An array of artwork from those who have passed through the doors of Kokomo High School was featured in a new exhibit titled “Legacy Matters” last week at the school.
The purpose of the exhibit, said its curator and art teacher Alyson Hatcher-Kendall, was to inspire current students to continue to pursue art long after graduation and to show attendees the legacy that others have left behind in terms of their artwork.
“Legacy, to me, does matter. You want to do something that other people can remember, and for this, it matters to me because I want the kids to be inspired and think, ‘OK, art doesn’t have to stop after high school.’ Even if you don’t continue doing art professionally, that it doesn’t mean that you have to stop creating,” Hatcher-Kendall said.
A call was put out for submissions this summer, and dozens came in. The show features approximately 20 artists, including graduates from decades ago, former teachers and administrators, and current students and staff, and a variety of styles, such as prints, mixed media, paintings, and ceramics.
The oldest piece in the show came from the family of 1945 graduate Robert Wall, who died last July at age 91. The still life was one of Wall’s earliest paintings and depicted a plate of fruit, a teacup, and teapot. Wall worked as an artist most of his life. He retired from Delco Electronics after 47 years as the manager of the marketing art department where he worked to design company promotional materials. He designed Delco’s Christmas cards, mostly paintings scenes from Kokomo and central Indiana for them.
After retirement, Wall worked at Kokomo Sign Pro and later purchased the business. Many of his signs still are on display around Kokomo.
Another piece that Hatcher-Kendall was proud to have in the exhibit was a portrait of the late Megan McConnell, painted by Mike Milligan, a 1990 KHS grad. McConnell, a longtime employee at Kokomo Schools, began her career in 1997 as a third-grade teacher and ended as the director of education technology. She died Jan. 7, 2019, at age 44.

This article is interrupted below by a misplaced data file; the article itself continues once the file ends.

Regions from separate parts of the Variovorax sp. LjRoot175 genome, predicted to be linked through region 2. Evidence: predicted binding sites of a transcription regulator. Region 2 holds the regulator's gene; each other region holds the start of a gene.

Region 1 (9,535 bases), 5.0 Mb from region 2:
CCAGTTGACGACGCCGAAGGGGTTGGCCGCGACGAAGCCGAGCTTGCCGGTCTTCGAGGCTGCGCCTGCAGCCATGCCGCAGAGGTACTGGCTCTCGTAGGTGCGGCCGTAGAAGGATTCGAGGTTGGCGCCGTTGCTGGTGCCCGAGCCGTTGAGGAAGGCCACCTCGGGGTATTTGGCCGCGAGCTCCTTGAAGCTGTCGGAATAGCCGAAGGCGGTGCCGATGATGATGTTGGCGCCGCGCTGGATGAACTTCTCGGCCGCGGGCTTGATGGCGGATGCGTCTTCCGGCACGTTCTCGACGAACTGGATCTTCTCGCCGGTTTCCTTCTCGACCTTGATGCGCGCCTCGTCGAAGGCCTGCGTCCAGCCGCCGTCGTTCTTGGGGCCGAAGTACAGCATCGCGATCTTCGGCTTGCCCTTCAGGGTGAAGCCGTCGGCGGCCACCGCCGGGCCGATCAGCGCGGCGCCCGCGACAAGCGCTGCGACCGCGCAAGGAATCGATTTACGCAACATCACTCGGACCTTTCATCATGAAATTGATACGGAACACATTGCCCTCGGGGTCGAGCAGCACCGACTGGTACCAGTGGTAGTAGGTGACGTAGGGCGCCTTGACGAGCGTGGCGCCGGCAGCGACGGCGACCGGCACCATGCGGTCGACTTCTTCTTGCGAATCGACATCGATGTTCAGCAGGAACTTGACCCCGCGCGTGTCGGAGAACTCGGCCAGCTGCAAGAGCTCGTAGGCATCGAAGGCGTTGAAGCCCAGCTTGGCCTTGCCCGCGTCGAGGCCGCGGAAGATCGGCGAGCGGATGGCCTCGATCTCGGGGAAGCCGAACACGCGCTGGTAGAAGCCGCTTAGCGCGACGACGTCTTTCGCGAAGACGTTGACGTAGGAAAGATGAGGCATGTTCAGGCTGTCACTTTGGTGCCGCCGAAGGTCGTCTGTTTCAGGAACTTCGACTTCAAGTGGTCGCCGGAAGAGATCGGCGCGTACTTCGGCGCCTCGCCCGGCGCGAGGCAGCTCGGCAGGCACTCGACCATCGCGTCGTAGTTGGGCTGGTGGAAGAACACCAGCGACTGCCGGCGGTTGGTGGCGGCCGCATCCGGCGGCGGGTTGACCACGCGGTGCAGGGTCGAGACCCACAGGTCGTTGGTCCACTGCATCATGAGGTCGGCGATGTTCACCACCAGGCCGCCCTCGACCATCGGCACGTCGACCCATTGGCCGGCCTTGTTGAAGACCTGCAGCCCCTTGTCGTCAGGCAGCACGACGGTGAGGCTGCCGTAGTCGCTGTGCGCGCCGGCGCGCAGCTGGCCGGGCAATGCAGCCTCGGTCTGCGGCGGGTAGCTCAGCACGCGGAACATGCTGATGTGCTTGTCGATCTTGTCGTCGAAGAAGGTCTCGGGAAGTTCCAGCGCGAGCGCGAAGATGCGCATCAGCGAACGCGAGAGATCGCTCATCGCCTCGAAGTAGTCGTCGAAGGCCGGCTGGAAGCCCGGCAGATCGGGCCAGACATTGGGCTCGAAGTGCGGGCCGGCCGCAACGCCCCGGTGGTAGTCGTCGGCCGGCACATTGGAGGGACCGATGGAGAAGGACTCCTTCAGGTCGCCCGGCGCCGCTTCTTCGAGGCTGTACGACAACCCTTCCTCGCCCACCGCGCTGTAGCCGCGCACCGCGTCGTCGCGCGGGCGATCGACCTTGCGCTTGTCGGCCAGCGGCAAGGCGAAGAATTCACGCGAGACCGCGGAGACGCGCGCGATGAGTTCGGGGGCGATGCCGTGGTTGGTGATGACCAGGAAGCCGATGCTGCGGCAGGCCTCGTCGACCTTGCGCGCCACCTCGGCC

McConnell’s family also submitted a piece by her, a mosaic titled “Memories” that was displayed next to her portrait.
Milligan attended the show during opening night, and he was excited to see a painting by former KHS art teacher Deb Edwards called “Japanese Maple.”
“I’ve been trying to obtain that piece for probably 10 years,” said Milligan, who said he first saw it years ago when it was on display at the former Sycamore Marketplace. However, the purchase price of $900 was out of his budget at the time.
He took another shot at trying to obtain the painting later when Edwards’ son was getting married. Milligan offered to perform with his band at the wedding for free in exchange for the painting. To his disappointment, he said Edwards politely declined the offer. He laughed, saying he remains hopeful that the large painting will be his one day.
Madison Reed, a 2017 KHS graduate, also had a mixed media piece in the show called “Impact.” Reed is a junior at Indiana Wesleyan University where she’s majoring in art. Her piece, she said, was a tribute to KHS for the support she received in pursuing the arts while in high school.
“It’s about how those experiences helped prepare me to jump out into the world,” she said. “It’s how they really equipped me and prepared me before sending me into the art world and how those skills allowed me to change the world with my art.”
Other artists in the show included the late Kevin Sheridan, a 1990 graduate; Becky Stoltzfus, a history teacher; Leslie Lewis, an English teacher; Izzy Summers, a senior; Ashlynne Harris, a sophomore; Tarja Harney, a 2007 graduate and adjunct art professor at IU Kokomo; and American Killian, a 1995 graduate.
Angela Blessing, principal at KHS, said she was impressed with the quality of art in the show.
“I’m amazed. When the artwork started pouring in, I was blown away. Just seeing the people and whole families who want to come in and see the artwork that was contributed, I love it. I love that our staff and community have embraced the idea of legacy, and they recognize that it’s not just in athletics. It’s in the fine arts world as well,” Blessing said.